Meanwhile, Quintana displayed his own maddening ups-and-downs in his Sunday night start against the Dodgers. After getting two quick outs in the first inning, he gave up a single and then started to nibble, eventually walking three straight batters to force in a run and put his team in an early hole. But then he was very efficient in the four innings that followed before starting to get lit up when facing the Dodgers' lineup for a third time. It wasn't an amazing outing, but Quintana deserves credit for moving past that tough first inning and keeping his team in the game against the NL's best club.
Throughout much of the first half of 2019, the Cubs' rotation has looked like the strength of the club, as Joe Maddon called it the "engine that's gonna drive the vehicle." Quintana is a huge part of that and right now, it looks like a no-brainer for the Cubs to pick up his $11.5 million team option for 2020.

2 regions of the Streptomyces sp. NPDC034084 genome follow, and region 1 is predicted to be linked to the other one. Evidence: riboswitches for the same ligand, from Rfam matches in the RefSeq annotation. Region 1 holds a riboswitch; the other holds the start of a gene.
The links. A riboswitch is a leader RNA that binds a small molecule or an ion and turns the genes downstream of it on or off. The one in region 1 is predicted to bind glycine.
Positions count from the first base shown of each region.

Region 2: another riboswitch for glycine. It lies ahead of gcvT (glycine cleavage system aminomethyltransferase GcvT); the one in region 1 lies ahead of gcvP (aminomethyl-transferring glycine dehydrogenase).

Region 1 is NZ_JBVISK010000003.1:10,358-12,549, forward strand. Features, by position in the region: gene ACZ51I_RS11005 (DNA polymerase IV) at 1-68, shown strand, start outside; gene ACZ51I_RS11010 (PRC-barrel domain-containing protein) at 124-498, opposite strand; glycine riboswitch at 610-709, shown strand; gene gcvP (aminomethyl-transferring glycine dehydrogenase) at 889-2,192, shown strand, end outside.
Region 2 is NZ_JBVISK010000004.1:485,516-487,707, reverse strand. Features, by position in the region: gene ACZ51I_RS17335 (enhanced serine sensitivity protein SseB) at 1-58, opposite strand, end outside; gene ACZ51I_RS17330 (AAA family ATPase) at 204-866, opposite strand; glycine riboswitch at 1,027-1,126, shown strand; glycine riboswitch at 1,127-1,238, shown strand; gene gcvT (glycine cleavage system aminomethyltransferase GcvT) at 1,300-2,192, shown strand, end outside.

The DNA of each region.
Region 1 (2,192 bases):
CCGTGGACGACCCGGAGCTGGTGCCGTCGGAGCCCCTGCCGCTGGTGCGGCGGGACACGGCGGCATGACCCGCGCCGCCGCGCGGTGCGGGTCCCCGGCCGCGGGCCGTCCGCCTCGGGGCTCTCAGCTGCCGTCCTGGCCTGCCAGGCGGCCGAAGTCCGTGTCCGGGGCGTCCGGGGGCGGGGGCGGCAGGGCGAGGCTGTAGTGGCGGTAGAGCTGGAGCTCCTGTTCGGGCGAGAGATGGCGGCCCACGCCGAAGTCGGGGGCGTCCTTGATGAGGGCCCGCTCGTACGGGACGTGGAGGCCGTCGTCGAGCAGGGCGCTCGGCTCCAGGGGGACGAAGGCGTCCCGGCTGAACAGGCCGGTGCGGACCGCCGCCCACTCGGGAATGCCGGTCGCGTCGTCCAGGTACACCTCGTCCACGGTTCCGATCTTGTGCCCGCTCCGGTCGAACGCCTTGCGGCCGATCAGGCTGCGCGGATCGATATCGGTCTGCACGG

How has the trade impacted other additions?
Tony: Obviously if the Cubs hadn't traded Jimenez and Cease, Epstein's front office would've had two blue-chip prospects to include in any other potential deals. But they also would've had a hole to fill in the 2017 and 2018 rotations and would've been forced to either add another starter for 2019 or else stick with Chatwood or Mike Montgomery in the rotation.
Again, Quintana hasn't been an All-Star-caliber pitcher on the North Side, but the stability and reliability he's provided the rotation has been huge.
Given the organization's lack of success at developing pitching in the farm system and some swings and misses in free agency, it's hard to imagine where this team would be right now — and over the last couple seasons — without Quintana.